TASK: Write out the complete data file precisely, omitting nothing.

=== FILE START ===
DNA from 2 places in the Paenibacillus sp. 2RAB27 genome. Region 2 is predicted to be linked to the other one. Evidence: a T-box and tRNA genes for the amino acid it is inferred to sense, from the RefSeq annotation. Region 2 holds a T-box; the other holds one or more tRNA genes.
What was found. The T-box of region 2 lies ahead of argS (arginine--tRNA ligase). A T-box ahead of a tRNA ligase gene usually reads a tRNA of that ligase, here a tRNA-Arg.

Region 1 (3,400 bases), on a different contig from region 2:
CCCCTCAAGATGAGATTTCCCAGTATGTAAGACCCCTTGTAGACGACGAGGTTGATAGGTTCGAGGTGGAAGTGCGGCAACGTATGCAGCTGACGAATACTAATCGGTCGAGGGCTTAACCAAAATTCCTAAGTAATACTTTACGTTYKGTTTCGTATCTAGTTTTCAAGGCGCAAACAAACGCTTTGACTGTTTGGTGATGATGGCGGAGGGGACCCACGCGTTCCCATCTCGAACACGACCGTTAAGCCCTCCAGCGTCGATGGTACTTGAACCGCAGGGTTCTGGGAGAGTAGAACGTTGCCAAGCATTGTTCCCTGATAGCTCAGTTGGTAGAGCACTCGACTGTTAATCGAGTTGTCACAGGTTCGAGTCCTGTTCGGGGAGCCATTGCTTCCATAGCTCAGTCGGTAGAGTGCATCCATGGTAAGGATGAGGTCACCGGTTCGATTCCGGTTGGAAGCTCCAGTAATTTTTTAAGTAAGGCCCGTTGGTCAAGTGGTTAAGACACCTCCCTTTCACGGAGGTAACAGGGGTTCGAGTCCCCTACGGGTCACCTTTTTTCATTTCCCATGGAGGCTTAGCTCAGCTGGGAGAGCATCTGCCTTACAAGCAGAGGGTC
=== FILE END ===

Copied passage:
DNA from 2 places in the Paenibacillus sp. 2RAB27 genome. Region 2 is predicted to be linked to the other one. Evidence: a T-box and tRNA genes for the amino acid it is inferred to sense, from the RefSeq annotation. Region 2 holds a T-box; the other holds one or more tRNA genes.
What was found. The T-box of region 2 lies ahead of argS (arginine--tRNA ligase). A T-box ahead of a tRNA ligase gene usually reads a tRNA of that ligase, here a tRNA-Arg.

Region 1 (3,400 bases), on a different contig from region 2:
CCCCTCAAGATGAGATTTCCCAGTATGTAAGACCCCTTGTAGACGACGAGGTTGATAGGTTCGAGGTGGAAGTGCGGCAACGTATGCAGCTGACGAATACTAATCGGTCGAGGGCTTAACCAAAATTCCTAAGTAATACTTTACGTTYKGTTTCGTATCTAGTTTTCAAGGCGCAAACAAACGCTTTGACTGTTTGGTGATGATGGCGGAGGGGACCCACGCGTTCCCATCTCGAACACGACCGTTAAGCCCTCCAGCGTCGATGGTACTTGAACCGCAGGGTTCTGGGAGAGTAGAACGTTGCCAAGCATTGTTCCCTGATAGCTCAGTTGGTAGAGCACTCGACTGTTAATCGAGTTGTCACAGGTTCGAGTCCTGTTCGGGGAGCCATTGCTTCCATAGCTCAGTCGGTAGAGTGCATCCATGGTAAGGATGAGGTCACCGGTTCGATTCCGGTTGGAAGCTCCAGTAATTTTTTAAGTAAGGCCCGTTGGTCAAGTGGTTAAGACACCTCCCTTTCACGGAGGTAACAGGGGTTCGAGTCCCCTACGGGTCACCTTTTTTCATTTCCCATGGAGGCTTAGCTCAGCTGGGAGAGCATCTGCCTTACAAGCAGAGGGTC